It was much more difficult finding a pickle recipe. I hadn’t realized that few people canned their ramp pickles. I found plenty of beautiful refrigerator pickles, but since I’m still developing skill and confidence as a canner, I didn’t really trust myself to adapt one of those recipes. Most of the water bath canner recipes I found were reposts or variations on Tom Colicchio’s sweet and sour pickled ramps. The recipe looks sound, but I’m picky about sweet and sour foods. Maybe I’ll experiment with it one day if I can keep all the wild rabbits off my ramp patch long enough to have a larger abundance. For now, I finally went with this recipe from ehow. I’ve never used this site for food information before, but the recipe was sound and similar to other pickling methods I’ve used, and the simplicity of it meant that I would have an unadulterated perspective of the pickled ramp to start with. The end result was too salty, but crunchy and alluring in the way raw ramps are. I would love to find something similar with less saltiness.

January Update from Fall Garden

Okay, so we ended up planting black kale, collards, Swiss chard, radishes, carrots, beets, arugula, and lettuce in containers (washtub, planters, Home Depot buckets…) about the third week of August.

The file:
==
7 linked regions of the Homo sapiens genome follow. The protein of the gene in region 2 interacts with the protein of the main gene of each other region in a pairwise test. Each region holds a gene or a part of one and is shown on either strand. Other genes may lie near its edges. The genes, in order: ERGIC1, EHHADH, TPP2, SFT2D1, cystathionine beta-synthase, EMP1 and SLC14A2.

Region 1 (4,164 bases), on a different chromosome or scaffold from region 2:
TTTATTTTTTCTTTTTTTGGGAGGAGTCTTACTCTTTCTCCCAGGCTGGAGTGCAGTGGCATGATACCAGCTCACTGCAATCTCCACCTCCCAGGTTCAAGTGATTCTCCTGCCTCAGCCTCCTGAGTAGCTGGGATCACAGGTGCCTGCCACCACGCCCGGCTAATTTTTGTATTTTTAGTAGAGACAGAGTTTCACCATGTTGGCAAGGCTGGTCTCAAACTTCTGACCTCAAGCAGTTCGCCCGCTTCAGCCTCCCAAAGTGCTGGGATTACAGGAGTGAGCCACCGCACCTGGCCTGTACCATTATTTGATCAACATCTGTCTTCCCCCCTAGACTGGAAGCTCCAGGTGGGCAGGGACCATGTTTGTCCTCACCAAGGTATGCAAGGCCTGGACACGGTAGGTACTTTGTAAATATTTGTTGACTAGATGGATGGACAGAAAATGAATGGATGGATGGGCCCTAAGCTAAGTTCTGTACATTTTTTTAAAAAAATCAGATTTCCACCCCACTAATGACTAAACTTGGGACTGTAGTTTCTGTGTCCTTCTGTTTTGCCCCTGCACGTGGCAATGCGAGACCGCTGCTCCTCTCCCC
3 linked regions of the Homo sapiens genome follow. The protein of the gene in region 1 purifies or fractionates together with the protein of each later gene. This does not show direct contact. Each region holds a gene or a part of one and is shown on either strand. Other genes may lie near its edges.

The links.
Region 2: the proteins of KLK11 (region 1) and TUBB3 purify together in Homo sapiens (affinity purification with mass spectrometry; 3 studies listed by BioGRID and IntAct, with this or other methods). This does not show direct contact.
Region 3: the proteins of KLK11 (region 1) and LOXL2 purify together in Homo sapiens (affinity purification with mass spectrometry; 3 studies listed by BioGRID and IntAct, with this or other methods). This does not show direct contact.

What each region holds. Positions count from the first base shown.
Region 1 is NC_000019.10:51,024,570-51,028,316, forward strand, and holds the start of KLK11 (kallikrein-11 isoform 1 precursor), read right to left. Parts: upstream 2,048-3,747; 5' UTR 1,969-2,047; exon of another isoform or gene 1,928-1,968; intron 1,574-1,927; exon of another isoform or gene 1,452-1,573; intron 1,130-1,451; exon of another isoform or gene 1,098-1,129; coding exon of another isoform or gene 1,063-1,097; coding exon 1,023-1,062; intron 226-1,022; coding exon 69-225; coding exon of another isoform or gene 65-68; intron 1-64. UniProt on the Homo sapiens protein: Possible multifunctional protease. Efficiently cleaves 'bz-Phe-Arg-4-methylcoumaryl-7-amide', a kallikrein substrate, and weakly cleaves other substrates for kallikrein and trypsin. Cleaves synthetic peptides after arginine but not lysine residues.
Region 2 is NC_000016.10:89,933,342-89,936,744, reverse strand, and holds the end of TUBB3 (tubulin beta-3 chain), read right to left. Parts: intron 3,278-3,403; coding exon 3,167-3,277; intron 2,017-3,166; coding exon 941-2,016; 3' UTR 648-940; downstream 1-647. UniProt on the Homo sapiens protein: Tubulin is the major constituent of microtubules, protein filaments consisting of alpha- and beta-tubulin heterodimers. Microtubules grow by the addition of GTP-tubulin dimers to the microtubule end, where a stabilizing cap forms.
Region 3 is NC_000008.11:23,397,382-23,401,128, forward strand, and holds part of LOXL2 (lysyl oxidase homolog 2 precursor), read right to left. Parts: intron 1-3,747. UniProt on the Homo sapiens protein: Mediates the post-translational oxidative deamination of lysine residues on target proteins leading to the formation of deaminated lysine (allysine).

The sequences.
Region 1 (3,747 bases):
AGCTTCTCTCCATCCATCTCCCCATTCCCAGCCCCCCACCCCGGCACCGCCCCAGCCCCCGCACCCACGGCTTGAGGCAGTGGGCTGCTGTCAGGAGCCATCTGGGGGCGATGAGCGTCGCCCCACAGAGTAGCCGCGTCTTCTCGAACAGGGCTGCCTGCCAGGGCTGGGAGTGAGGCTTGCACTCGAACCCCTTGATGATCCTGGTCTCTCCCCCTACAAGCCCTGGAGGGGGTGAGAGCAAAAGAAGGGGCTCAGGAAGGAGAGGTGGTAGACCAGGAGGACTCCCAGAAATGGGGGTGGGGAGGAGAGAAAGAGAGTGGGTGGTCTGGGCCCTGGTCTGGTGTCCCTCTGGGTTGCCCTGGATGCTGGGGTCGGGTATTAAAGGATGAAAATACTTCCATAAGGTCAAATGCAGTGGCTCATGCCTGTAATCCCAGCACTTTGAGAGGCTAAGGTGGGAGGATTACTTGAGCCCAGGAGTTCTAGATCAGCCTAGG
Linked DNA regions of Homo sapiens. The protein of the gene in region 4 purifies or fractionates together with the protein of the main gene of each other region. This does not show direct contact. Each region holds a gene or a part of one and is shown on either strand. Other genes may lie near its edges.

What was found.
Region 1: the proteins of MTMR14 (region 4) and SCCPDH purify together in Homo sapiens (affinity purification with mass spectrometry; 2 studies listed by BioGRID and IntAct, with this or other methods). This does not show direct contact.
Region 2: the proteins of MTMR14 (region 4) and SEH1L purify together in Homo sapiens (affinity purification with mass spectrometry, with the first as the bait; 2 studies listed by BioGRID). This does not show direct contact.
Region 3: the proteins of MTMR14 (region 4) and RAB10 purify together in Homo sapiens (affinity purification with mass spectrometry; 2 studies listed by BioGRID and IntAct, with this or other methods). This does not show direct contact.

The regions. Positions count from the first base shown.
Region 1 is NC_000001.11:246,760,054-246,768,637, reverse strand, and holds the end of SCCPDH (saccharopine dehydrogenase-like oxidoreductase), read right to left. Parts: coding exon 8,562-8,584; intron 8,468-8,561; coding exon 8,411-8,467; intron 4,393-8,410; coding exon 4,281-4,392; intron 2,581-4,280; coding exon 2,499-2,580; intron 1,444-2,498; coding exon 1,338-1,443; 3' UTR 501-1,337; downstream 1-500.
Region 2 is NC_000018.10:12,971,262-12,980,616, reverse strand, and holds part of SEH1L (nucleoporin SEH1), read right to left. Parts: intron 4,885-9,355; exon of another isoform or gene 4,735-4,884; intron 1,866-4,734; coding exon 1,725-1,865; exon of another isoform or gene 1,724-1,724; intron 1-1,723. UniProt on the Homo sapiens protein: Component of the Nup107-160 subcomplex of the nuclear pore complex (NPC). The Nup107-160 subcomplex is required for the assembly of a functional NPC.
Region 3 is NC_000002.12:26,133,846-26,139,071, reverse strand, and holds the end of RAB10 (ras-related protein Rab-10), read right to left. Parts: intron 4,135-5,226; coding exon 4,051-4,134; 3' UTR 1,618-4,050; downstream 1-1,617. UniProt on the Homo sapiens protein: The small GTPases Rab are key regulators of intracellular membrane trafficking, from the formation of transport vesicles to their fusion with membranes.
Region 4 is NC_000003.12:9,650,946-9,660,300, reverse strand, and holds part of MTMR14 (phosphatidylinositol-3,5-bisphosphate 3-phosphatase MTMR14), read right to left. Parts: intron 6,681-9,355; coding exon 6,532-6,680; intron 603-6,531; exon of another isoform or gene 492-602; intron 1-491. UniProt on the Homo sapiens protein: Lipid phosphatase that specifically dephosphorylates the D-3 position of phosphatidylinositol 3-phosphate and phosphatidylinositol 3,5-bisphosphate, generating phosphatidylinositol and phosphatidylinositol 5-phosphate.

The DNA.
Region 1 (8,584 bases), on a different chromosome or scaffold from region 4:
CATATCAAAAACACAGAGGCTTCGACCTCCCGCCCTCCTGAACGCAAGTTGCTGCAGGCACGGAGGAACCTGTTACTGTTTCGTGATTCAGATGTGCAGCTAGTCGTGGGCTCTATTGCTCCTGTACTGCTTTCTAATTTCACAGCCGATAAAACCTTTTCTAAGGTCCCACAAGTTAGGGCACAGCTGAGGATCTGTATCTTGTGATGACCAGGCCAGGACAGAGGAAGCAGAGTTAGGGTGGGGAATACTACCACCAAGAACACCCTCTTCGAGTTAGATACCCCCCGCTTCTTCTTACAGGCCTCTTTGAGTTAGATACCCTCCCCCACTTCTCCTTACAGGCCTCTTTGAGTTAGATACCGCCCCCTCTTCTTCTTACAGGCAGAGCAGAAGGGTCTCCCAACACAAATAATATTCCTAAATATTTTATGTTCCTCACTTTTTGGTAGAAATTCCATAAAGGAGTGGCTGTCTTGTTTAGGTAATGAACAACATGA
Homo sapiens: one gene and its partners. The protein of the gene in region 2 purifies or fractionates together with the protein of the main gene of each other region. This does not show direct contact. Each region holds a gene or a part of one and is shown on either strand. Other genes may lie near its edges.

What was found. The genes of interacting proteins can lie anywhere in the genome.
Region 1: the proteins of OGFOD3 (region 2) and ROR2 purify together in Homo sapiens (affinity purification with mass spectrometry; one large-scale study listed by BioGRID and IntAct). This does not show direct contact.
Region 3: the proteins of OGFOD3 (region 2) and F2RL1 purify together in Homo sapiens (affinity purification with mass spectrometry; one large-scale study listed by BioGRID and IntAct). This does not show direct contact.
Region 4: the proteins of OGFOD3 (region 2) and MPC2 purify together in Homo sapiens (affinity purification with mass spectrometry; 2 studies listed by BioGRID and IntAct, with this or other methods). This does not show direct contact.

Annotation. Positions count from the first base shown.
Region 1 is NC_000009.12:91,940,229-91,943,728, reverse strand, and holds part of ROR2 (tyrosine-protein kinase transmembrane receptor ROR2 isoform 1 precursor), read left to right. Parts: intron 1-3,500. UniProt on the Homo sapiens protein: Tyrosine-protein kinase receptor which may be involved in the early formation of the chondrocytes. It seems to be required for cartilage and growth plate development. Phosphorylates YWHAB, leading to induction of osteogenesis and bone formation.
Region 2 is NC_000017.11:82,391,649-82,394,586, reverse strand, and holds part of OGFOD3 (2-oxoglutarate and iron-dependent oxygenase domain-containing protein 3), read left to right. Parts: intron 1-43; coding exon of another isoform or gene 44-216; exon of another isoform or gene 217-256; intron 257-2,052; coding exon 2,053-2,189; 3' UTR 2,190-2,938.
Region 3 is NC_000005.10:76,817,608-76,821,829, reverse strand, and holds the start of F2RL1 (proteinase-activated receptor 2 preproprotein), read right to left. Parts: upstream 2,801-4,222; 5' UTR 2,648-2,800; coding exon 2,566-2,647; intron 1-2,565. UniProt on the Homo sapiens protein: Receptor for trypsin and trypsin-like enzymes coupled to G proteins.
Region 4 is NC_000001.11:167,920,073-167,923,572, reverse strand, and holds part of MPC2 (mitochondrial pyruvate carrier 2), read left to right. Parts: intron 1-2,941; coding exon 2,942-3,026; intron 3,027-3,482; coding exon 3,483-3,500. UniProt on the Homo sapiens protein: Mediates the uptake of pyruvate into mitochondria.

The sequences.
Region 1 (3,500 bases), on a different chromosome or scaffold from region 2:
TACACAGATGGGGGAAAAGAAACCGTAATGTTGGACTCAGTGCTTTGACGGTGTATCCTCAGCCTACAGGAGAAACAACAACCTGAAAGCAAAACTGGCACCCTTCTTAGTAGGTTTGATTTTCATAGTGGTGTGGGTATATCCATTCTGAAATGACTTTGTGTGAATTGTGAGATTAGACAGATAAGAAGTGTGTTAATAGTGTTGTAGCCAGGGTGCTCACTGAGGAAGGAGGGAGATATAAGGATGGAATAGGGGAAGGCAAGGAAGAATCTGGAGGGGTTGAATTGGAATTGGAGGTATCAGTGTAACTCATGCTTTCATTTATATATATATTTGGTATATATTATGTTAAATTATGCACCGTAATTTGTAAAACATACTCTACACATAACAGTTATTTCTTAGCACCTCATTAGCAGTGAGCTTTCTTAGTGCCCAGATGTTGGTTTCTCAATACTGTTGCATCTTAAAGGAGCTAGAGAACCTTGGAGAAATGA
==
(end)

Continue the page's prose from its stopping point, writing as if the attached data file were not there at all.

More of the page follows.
We were in the middle of moving, so this allowed me to take my vegetable garden with me without too many losses and transplant kale and collards into raised beds. The seed was purchased from the good people at Sow True Seed in Asheville, and we got to stop in at 5th Season Gardening nearby to check them out (and buy organic fertilizer, winemaking tools, and other great impulse purchases).
The beets were a bit of a disappointment. I’m pretty sure they didn’t get enough water because they were fibrous at the core. They grew great greens, so we just left them in the ground and cut from them when we collected chard. The rest of the greens and lettuces turned out great. Of course, between container planting and my overeagerness to grow, they were a little overcrowded, but we have been able to cut from them continuously – in fact, I had some with dinner tonight. I’m very impressed with how well the arugula, kale, and collards withstood the intense winter rain, ice, and snow we’ve had so far.